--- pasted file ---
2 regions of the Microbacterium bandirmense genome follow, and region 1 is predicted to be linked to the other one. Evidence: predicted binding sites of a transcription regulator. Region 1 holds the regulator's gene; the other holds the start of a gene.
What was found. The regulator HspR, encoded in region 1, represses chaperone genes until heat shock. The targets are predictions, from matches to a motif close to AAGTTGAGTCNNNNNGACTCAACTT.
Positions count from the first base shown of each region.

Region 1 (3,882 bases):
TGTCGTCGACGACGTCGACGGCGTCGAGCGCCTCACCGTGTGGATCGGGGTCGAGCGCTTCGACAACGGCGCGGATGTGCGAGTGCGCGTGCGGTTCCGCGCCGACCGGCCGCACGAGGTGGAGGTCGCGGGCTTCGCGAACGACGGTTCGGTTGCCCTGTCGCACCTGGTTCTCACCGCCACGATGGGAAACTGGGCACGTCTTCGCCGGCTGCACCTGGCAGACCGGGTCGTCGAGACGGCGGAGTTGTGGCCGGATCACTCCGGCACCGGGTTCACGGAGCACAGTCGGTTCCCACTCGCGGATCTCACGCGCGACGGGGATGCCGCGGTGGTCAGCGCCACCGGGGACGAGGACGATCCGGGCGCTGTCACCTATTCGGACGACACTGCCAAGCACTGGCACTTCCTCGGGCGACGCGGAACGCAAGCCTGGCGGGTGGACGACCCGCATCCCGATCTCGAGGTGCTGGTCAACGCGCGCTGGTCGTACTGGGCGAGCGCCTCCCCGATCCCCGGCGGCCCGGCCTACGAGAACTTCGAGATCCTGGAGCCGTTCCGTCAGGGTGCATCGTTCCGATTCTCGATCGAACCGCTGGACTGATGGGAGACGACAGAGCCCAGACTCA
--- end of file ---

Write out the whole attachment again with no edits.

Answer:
2 regions of the Microbacterium bandirmense genome follow, and region 1 is predicted to be linked to the other one. Evidence: predicted binding sites of a transcription regulator. Region 1 holds the regulator's gene; the other holds the start of a gene.
What was found. The regulator HspR, encoded in region 1, represses chaperone genes until heat shock. The targets are predictions, from matches to a motif close to AAGTTGAGTCNNNNNGACTCAACTT.
Positions count from the first base shown of each region.

Region 1 (3,882 bases):
TGTCGTCGACGACGTCGACGGCGTCGAGCGCCTCACCGTGTGGATCGGGGTCGAGCGCTTCGACAACGGCGCGGATGTGCGAGTGCGCGTGCGGTTCCGCGCCGACCGGCCGCACGAGGTGGAGGTCGCGGGCTTCGCGAACGACGGTTCGGTTGCCCTGTCGCACCTGGTTCTCACCGCCACGATGGGAAACTGGGCACGTCTTCGCCGGCTGCACCTGGCAGACCGGGTCGTCGAGACGGCGGAGTTGTGGCCGGATCACTCCGGCACCGGGTTCACGGAGCACAGTCGGTTCCCACTCGCGGATCTCACGCGCGACGGGGATGCCGCGGTGGTCAGCGCCACCGGGGACGAGGACGATCCGGGCGCTGTCACCTATTCGGACGACACTGCCAAGCACTGGCACTTCCTCGGGCGACGCGGAACGCAAGCCTGGCGGGTGGACGACCCGCATCCCGATCTCGAGGTGCTGGTCAACGCGCGCTGGTCGTACTGGGCGAGCGCCTCCCCGATCCCCGGCGGCCCGGCCTACGAGAACTTCGAGATCCTGGAGCCGTTCCGTCAGGGTGCATCGTTCCGATTCTCGATCGAACCGCTGGACTGATGGGAGACGACAGAGCCCAGACTCA